Nevertheless, McNeill supports the result we reach in this case. There, temporary coverage was subject to the condition that the applicant be “acceptable under the Company’s rules.” 27 Ariz. App. at 504, 556 P.2d at 805. The court found that condition to be subjective and, thus, unenforceable. Id. at 507, 556 P.2d at 808. The court reasoned that the “subjective workings of an underwriter’s mind cannot be objectively ascertained by the applicant for the purpose of having such a determination be a condition precedent to the effective date of the coverage. . . .”Id.

Here, temporary coverage was subject to the condition that a policy be issued. Because the decision to issue a policy is completely within Country Life’s discretion, that condition is virtually the same as the McNeill condition that the applicant be “acceptable” to the company. McNeill, therefore, implicitly refutes Country Life’s argument that, by merely reserving the right to do so, an insurer may escape the requirement that it divest itself of the power to defeat temporary coverage after a loss occurs.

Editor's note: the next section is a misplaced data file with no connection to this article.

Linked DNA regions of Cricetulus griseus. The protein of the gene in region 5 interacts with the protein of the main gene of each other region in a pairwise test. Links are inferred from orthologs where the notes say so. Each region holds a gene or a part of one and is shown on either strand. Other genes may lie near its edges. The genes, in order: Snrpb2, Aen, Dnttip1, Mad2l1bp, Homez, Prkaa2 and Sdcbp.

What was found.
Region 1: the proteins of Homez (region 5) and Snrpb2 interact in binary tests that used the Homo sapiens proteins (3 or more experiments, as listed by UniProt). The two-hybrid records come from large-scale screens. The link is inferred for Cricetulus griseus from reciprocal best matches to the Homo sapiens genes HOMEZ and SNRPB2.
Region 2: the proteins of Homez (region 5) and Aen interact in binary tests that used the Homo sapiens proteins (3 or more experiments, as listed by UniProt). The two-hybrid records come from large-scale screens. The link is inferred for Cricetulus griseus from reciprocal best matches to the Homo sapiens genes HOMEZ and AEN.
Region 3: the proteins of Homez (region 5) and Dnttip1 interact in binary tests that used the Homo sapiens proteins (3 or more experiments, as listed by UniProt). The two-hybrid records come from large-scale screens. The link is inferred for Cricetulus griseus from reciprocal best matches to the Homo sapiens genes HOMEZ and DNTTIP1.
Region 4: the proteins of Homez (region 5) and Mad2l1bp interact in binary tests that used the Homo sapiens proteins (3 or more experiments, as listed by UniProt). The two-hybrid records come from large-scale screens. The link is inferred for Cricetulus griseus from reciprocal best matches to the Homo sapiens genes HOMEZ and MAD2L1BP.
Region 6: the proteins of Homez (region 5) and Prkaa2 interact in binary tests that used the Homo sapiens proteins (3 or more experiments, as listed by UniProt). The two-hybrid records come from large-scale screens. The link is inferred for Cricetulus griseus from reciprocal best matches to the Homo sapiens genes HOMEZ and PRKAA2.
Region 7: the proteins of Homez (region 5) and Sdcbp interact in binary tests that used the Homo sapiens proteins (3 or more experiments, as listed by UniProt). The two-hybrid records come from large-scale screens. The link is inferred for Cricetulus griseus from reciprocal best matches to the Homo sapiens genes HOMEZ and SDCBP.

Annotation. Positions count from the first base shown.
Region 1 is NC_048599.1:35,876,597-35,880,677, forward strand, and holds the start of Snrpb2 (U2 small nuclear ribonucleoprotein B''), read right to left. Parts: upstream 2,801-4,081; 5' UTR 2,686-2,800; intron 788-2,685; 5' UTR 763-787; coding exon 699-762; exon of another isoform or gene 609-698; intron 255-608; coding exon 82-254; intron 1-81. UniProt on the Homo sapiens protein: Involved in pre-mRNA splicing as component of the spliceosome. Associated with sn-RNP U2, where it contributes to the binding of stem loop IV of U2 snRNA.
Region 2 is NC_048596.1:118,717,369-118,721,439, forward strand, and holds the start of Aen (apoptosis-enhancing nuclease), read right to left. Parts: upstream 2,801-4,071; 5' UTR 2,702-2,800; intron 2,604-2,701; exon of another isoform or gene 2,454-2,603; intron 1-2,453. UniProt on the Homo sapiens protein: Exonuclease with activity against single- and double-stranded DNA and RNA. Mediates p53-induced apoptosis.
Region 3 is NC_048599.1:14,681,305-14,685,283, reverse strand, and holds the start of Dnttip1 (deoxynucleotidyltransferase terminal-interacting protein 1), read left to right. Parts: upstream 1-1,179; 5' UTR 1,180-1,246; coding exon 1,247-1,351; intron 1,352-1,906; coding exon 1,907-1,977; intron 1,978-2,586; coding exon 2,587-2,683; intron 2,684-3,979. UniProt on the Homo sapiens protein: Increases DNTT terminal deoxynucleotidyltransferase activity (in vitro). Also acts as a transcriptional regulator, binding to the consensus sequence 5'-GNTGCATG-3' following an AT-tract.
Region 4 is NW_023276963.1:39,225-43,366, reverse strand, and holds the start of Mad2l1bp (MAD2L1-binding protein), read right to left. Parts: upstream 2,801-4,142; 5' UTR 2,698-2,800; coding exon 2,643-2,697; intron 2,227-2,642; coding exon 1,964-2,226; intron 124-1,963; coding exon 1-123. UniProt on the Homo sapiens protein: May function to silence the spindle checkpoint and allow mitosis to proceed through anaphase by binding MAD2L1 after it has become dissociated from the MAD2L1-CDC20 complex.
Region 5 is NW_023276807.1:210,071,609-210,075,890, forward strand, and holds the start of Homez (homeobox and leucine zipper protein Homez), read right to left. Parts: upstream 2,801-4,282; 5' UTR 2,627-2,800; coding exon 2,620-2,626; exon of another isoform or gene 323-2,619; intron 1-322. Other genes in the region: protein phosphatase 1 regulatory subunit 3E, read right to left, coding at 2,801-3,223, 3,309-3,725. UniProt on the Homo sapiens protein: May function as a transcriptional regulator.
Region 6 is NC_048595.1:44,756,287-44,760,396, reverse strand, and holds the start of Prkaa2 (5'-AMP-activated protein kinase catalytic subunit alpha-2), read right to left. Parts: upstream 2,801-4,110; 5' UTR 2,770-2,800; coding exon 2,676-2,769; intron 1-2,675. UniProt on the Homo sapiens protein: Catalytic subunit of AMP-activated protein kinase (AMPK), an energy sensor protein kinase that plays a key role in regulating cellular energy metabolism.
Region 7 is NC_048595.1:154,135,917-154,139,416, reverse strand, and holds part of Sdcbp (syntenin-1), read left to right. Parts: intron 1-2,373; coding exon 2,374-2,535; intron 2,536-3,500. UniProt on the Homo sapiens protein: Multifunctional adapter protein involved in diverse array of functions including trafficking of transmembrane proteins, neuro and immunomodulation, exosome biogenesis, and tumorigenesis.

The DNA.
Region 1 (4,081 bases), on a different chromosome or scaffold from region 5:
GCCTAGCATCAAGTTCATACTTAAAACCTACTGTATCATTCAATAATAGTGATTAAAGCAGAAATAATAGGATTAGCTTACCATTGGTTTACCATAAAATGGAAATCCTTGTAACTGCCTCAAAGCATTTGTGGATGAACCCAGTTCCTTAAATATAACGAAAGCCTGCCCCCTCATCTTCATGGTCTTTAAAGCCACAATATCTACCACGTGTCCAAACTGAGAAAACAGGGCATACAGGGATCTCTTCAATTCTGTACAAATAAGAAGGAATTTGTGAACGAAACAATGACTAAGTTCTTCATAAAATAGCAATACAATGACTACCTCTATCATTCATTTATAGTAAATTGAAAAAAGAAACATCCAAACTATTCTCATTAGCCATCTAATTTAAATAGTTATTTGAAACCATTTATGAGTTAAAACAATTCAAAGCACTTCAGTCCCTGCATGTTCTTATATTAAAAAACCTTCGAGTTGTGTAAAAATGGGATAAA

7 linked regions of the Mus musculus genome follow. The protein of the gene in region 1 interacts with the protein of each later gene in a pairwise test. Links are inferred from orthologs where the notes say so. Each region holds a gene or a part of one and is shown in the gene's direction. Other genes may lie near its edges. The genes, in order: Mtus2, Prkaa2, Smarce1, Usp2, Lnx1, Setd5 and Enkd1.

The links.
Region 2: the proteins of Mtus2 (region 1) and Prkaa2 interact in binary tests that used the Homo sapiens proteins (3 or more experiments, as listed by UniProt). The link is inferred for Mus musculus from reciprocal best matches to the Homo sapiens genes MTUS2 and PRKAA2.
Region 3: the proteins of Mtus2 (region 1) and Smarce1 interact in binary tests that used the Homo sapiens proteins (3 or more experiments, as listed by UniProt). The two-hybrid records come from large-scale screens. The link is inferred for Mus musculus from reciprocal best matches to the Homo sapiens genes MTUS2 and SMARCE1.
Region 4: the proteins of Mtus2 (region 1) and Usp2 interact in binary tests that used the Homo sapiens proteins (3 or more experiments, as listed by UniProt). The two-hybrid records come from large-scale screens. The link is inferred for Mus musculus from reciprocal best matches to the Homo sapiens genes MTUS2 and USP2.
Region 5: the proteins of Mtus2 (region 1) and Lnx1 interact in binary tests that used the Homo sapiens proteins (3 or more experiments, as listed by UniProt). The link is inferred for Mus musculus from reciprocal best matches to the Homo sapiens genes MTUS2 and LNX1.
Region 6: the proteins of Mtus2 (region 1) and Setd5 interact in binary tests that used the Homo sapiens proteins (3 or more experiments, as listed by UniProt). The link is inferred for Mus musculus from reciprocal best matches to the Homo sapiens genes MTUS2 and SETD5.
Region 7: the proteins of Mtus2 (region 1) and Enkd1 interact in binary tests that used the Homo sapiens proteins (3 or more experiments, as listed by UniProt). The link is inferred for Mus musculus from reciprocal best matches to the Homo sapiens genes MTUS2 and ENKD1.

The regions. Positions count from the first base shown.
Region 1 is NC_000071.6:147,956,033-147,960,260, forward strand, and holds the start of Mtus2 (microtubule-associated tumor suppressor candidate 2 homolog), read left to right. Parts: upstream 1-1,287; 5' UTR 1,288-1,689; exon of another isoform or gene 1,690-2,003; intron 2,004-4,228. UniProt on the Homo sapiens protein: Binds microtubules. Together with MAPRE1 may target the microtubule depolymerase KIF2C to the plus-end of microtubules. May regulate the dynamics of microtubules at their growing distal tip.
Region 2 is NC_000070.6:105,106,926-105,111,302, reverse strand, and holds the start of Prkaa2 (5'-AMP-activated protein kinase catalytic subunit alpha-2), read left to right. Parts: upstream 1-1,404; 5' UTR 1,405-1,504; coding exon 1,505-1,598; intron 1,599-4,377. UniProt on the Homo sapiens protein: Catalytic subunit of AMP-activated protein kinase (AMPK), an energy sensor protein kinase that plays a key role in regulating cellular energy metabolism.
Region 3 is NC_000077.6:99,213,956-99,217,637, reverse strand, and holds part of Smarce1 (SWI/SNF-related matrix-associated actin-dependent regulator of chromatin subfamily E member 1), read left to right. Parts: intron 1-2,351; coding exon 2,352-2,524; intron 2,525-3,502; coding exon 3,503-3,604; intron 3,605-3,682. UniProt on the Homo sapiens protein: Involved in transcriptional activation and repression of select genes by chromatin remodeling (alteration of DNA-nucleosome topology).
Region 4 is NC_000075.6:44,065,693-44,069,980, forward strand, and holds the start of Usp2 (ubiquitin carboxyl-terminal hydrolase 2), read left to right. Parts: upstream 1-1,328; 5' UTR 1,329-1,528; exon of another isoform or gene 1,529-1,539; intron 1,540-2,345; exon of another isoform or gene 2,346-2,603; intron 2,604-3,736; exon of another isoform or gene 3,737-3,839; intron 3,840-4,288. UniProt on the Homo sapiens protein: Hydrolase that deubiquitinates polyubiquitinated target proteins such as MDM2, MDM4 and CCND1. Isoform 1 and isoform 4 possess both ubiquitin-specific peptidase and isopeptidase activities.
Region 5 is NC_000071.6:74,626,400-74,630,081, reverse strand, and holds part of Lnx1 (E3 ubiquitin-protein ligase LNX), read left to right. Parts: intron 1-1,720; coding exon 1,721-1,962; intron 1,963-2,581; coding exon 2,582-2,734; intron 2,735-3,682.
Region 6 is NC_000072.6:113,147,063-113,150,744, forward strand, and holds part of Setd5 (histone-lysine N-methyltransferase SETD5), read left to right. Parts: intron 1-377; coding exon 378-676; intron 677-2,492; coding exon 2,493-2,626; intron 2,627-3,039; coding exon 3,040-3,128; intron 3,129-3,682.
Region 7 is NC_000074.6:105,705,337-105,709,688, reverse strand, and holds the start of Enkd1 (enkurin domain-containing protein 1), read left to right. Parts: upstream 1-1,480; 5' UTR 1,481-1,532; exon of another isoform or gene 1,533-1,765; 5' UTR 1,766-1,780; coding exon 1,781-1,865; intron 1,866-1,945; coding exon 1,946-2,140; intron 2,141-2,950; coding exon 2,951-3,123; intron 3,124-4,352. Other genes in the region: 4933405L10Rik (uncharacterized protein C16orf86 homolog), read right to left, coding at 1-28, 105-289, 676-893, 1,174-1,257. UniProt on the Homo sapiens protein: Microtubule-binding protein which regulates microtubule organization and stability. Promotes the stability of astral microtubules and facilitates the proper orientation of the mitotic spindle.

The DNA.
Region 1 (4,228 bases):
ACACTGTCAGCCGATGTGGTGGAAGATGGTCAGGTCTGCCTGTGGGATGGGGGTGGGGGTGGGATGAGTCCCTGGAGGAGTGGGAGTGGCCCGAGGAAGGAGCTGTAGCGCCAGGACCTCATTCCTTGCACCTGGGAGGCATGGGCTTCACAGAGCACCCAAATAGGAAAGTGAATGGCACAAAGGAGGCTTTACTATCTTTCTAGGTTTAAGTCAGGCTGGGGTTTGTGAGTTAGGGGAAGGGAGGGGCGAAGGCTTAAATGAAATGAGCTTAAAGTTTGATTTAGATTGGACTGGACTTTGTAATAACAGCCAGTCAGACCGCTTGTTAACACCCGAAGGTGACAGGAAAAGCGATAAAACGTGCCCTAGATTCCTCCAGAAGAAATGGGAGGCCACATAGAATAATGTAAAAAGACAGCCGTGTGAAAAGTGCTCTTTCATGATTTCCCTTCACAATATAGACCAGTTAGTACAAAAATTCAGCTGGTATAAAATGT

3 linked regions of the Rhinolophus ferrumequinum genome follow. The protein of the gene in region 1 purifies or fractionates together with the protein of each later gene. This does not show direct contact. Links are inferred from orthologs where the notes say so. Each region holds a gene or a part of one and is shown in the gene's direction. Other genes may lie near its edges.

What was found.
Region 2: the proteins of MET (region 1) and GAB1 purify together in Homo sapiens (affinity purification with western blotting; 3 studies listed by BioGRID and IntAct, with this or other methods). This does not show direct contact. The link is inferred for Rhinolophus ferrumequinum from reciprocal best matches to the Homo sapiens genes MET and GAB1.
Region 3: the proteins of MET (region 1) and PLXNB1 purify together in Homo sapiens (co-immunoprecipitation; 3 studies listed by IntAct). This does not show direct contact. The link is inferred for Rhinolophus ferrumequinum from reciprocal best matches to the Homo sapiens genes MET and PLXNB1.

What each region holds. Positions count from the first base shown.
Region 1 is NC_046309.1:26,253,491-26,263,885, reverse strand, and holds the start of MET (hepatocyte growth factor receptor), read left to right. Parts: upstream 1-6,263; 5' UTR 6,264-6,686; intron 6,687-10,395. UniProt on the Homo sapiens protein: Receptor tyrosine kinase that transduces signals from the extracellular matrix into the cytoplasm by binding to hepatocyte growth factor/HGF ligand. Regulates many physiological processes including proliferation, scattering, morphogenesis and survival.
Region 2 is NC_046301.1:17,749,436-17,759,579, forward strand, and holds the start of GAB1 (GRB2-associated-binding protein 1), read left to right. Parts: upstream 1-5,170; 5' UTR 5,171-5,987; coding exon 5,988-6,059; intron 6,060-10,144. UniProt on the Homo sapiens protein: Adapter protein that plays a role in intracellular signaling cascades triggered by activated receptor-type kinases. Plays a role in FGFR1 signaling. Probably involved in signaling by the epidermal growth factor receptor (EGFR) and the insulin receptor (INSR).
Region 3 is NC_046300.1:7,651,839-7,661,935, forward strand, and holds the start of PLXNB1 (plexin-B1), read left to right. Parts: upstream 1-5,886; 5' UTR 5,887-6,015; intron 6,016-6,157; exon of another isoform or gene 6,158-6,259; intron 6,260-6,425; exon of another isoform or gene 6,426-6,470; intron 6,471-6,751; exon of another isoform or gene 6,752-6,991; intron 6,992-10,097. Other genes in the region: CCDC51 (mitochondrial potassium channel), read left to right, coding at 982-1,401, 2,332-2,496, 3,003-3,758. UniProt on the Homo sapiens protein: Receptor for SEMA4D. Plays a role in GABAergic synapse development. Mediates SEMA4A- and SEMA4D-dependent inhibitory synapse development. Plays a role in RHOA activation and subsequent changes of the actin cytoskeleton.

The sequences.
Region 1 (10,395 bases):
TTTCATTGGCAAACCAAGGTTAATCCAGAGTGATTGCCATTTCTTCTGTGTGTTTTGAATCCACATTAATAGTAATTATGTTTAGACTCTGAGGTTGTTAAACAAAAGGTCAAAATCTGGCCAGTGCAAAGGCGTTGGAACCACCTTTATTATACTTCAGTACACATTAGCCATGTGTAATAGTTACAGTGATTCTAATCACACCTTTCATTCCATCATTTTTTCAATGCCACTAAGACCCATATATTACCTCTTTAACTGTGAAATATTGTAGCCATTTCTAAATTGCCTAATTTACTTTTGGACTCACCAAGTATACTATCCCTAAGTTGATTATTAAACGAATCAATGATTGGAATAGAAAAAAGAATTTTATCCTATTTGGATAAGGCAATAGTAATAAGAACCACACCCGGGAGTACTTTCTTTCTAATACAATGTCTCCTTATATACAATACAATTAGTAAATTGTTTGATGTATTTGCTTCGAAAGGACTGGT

Finally, Country Life argues against the rule requiring objective conditions in conditional receipts. It contends that this approach destroys the utility of conditional receipts because no conditional receipt can explain in purely objective terms all of the underwriting considerations involved in determining insurability. Putting aside the question of the viability of the objective condition test after Darner, Country Life’s argument misconstrues the scope of that test. Applied to insurable risk policies, this test only requires objectivity in the criteria by which the temporary insurance may be rejected. In other words, the insurer under an insurable risk conditional receipt must not retain the power, based solely on subjective criteria, to destroy the utility of the temporary insurance after a loss occurs. The objective condition test has no application to the insurer’s decision to underwrite the “permanent” policy of insurance for which the applicant applied.